6/4/2014 6:00:00 AM Nursing home gardening blossoms
Stacy Cook, Neshoba County Nursing Home Animal Assisted Therapy Coordinator, recently celebrated along with the residents at the nursing home being selected as first-place winners in the General Federation of Women's Club Community Improvement Program Award grant. Cook and the Neshoba County Nursing Home residents began "Gardening With Ayla" 18 months ago and will use the grant to improve the resident's garden. Pictured with Cook is Ayla, the nursing home's therapy dog.
By ANGIE GRIFFING
What began 18 months ago as a small project to help stimulate a few patients at the Neshoba County Nursing Home will soon blossom into a large project for many residents to enjoy.
Stacy Cook, the nursing home's animal assisted therapy coordinator, along with a small group of residents and Ayla, the nursing home's therapy dog, began a small garden in the nursing home's courtyard last year. They called it "Gardening with Ayla."
The original handful of residents began each plant from seed and grew as quickly as their garden. What started as only six residents quickly became a group of over 25.
Cook was amazed to see the difference the garden made for the residents.
"We have had residents who rarely left their rooms start coming out everyday just to see how much the garden has grown," she said.
"We recognized the therapeutic qualities of the garden immediately in the residents. They were using fine motor skills to plant seeds and paint their flower pots and signs that decorate the garden. Some patients who were struggling with memory loss could remember with great detail the skills and tips it takes to have a successful garden, and they were quick to want to share that information with me," she added.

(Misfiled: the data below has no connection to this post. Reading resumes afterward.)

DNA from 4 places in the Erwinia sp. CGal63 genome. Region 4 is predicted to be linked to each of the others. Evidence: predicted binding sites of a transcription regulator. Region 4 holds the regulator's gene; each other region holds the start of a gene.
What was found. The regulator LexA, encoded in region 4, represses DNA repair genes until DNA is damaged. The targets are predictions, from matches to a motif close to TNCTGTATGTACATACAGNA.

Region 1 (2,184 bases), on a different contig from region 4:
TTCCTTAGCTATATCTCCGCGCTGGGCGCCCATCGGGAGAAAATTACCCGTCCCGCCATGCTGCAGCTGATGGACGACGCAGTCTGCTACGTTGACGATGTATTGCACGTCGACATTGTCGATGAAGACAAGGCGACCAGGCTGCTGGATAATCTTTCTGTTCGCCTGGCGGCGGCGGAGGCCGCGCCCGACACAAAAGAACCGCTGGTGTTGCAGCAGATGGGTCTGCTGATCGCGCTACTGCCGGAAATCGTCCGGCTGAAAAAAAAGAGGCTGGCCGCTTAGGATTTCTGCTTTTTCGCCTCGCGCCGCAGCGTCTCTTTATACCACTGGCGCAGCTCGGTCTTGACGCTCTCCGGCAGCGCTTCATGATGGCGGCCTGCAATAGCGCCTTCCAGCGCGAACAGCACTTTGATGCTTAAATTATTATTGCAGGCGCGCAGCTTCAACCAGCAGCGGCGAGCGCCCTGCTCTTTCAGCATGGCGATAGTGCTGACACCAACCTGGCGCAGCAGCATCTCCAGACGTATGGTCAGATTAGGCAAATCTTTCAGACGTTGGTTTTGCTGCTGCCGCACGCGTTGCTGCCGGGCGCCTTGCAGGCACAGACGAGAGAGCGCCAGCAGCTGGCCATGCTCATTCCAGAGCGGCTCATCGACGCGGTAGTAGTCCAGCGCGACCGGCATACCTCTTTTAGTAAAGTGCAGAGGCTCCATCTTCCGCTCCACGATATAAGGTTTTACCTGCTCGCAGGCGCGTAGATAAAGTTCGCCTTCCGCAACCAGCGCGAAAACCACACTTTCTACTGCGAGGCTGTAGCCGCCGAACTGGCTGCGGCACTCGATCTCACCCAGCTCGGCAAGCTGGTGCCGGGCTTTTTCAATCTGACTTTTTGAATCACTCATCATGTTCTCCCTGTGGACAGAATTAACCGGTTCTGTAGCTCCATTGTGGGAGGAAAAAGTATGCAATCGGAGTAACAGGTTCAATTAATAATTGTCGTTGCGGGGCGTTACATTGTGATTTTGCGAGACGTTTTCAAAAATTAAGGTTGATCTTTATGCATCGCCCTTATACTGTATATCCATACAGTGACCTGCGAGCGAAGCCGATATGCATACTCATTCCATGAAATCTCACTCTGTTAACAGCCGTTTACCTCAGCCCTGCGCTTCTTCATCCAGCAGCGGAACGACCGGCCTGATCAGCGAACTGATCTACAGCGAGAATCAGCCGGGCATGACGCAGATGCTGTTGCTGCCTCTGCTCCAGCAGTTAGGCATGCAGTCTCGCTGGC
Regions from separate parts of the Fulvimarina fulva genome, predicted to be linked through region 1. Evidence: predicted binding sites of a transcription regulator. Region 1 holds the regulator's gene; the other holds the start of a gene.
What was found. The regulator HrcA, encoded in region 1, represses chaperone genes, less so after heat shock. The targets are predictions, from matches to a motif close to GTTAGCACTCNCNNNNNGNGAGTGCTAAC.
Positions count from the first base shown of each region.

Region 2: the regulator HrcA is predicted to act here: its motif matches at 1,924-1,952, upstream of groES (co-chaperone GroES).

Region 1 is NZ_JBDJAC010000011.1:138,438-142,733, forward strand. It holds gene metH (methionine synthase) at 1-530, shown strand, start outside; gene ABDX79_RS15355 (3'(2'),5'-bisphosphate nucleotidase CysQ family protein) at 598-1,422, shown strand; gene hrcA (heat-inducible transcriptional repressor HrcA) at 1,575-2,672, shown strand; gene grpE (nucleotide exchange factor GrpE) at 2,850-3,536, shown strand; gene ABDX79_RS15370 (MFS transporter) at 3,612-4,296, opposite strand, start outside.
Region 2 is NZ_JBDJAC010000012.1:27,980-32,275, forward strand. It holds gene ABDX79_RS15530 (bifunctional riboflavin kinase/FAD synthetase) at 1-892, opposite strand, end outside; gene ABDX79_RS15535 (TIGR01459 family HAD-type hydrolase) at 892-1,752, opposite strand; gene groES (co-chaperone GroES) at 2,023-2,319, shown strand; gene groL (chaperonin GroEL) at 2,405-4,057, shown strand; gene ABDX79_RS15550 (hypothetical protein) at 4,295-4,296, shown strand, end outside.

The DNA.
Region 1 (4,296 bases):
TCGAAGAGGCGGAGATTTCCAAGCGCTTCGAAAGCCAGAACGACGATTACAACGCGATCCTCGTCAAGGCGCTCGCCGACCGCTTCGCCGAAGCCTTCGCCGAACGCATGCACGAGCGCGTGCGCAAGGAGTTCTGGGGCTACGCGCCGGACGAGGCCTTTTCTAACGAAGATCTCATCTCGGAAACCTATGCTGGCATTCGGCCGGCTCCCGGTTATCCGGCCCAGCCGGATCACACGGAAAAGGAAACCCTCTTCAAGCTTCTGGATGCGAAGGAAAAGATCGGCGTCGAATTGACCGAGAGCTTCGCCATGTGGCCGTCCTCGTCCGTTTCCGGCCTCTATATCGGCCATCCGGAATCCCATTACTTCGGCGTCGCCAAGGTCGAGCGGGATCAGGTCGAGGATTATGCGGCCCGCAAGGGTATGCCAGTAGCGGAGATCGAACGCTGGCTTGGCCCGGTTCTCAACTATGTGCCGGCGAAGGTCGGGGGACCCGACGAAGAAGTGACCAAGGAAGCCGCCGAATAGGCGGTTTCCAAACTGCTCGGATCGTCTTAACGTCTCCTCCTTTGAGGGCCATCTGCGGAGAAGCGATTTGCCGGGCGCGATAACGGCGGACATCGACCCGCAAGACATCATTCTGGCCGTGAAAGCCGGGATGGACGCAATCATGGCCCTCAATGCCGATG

The residents watched their seeds grow last year and produce a hardy crop of assorted vegetables and herbs.
However, Cook realized quickly that the outside gardening experience was limited to only a few residents who were able to walk without any assistance. The garden was inaccessible to residents who were on walkers or in wheelchairs.
Cook began to research different grants that might be available to improve the garden, so that all residents could go outside and enjoy the fresh sunshine and beauty they could only see through the glass windows surrounding the courtyard.
After nearly a year of preparation, Cook and the Neshoba County General Federation of Women's Club (GFWC) submitted a scrapbook and an application for the Community Improvement Award grant.
The Community Improvement Program Award is the longest standing award given by the GFWC.
On April 26, Cook, Ayla, and members of the Neshoba County GFWC - Rosanell Phillips, Pat Mioton, Barbara Thaggard, Dot Thomas and Clara Reynolds - and the resident's garden club president, Earsel Chisolm, went to Jackson for the grant award ceremony. The nursing home won the first place award of $500 and will find out this month if they will win the national level grant award which could be as much as $5,000.
Cook is excited about the grant and already has plans for building a sidewalk, patio and raised beds for the residents who have thus far been unable to venture into the garden due to the uneven ground.
To celebrate the nursing home's award, the patients and Ayla were treated to a luau on May 29. With Hawaiian leis, tropical flowers, a tiki bar and barbecue sandwiches, the residents had a festive celebration.
Cook said being chosen for this grant would give the residents freedom to enjoy what they've only been able to see through the glass windows.
"This garden has been so much more than just dirt to these residents. It has given them back a piece of their lives that so many used to enjoy. I knew nothing about gardening. They have taught me everything. I am so thankful to be their hands and feet. Once we get the sidewalk built, they'll be able to be out here with me," Cook added.